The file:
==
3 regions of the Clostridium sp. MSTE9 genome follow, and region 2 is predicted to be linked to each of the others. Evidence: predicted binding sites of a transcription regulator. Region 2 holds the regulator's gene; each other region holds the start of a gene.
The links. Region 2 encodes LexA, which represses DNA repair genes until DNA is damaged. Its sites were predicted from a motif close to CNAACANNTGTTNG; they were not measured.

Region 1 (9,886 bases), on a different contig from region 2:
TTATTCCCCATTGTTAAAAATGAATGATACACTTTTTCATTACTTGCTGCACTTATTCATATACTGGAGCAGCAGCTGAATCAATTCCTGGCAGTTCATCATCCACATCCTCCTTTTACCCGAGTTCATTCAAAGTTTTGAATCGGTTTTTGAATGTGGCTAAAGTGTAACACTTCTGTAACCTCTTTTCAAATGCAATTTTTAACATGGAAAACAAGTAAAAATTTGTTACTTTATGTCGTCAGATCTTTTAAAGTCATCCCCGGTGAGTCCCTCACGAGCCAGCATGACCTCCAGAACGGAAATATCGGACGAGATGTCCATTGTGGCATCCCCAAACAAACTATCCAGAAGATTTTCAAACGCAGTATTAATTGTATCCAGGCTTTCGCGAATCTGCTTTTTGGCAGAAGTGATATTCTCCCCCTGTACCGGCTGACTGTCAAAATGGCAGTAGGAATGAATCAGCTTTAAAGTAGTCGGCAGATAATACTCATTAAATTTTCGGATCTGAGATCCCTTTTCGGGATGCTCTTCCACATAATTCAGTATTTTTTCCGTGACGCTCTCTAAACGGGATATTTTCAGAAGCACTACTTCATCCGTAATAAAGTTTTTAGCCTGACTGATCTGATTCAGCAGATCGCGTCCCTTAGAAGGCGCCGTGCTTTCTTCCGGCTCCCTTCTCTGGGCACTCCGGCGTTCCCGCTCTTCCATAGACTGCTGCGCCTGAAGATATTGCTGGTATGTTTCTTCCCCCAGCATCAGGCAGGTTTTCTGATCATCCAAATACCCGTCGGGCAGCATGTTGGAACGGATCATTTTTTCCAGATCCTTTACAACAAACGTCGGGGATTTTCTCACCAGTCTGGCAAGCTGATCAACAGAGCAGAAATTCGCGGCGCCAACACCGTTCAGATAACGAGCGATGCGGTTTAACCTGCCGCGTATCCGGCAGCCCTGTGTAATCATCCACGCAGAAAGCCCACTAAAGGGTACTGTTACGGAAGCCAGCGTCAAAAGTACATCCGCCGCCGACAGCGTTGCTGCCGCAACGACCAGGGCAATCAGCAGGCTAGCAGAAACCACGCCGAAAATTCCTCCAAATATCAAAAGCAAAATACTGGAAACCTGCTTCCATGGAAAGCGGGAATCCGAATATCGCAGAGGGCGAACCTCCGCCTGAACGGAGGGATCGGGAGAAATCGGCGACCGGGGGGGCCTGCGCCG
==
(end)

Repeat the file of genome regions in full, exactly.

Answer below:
3 regions of the Clostridium sp. MSTE9 genome follow, and region 2 is predicted to be linked to each of the others. Evidence: predicted binding sites of a transcription regulator. Region 2 holds the regulator's gene; each other region holds the start of a gene.
The links. Region 2 encodes LexA, which represses DNA repair genes until DNA is damaged. Its sites were predicted from a motif close to CNAACANNTGTTNG; they were not measured.

Region 1 (9,886 bases), on a different contig from region 2:
TTATTCCCCATTGTTAAAAATGAATGATACACTTTTTCATTACTTGCTGCACTTATTCATATACTGGAGCAGCAGCTGAATCAATTCCTGGCAGTTCATCATCCACATCCTCCTTTTACCCGAGTTCATTCAAAGTTTTGAATCGGTTTTTGAATGTGGCTAAAGTGTAACACTTCTGTAACCTCTTTTCAAATGCAATTTTTAACATGGAAAACAAGTAAAAATTTGTTACTTTATGTCGTCAGATCTTTTAAAGTCATCCCCGGTGAGTCCCTCACGAGCCAGCATGACCTCCAGAACGGAAATATCGGACGAGATGTCCATTGTGGCATCCCCAAACAAACTATCCAGAAGATTTTCAAACGCAGTATTAATTGTATCCAGGCTTTCGCGAATCTGCTTTTTGGCAGAAGTGATATTCTCCCCCTGTACCGGCTGACTGTCAAAATGGCAGTAGGAATGAATCAGCTTTAAAGTAGTCGGCAGATAATACTCATTAAATTTTCGGATCTGAGATCCCTTTTCGGGATGCTCTTCCACATAATTCAGTATTTTTTCCGTGACGCTCTCTAAACGGGATATTTTCAGAAGCACTACTTCATCCGTAATAAAGTTTTTAGCCTGACTGATCTGATTCAGCAGATCGCGTCCCTTAGAAGGCGCCGTGCTTTCTTCCGGCTCCCTTCTCTGGGCACTCCGGCGTTCCCGCTCTTCCATAGACTGCTGCGCCTGAAGATATTGCTGGTATGTTTCTTCCCCCAGCATCAGGCAGGTTTTCTGATCATCCAAATACCCGTCGGGCAGCATGTTGGAACGGATCATTTTTTCCAGATCCTTTACAACAAACGTCGGGGATTTTCTCACCAGTCTGGCAAGCTGATCAACAGAGCAGAAATTCGCGGCGCCAACACCGTTCAGATAACGAGCGATGCGGTTTAACCTGCCGCGTATCCGGCAGCCCTGTGTAATCATCCACGCAGAAAGCCCACTAAAGGGTACTGTTACGGAAGCCAGCGTCAAAAGTACATCCGCCGCCGACAGCGTTGCTGCCGCAACGACCAGGGCAATCAGCAGGCTAGCAGAAACCACGCCGAAAATTCCTCCAAATATCAAAAGCAAAATACTGGAAACCTGCTTCCATGGAAAGCGGGAATCCGAATATCGCAGAGGGCGAACCTCCGCCTGAACGGAGGGATCGGGAGAAATCGGCGACCGGGGGGGCCTGCGCCG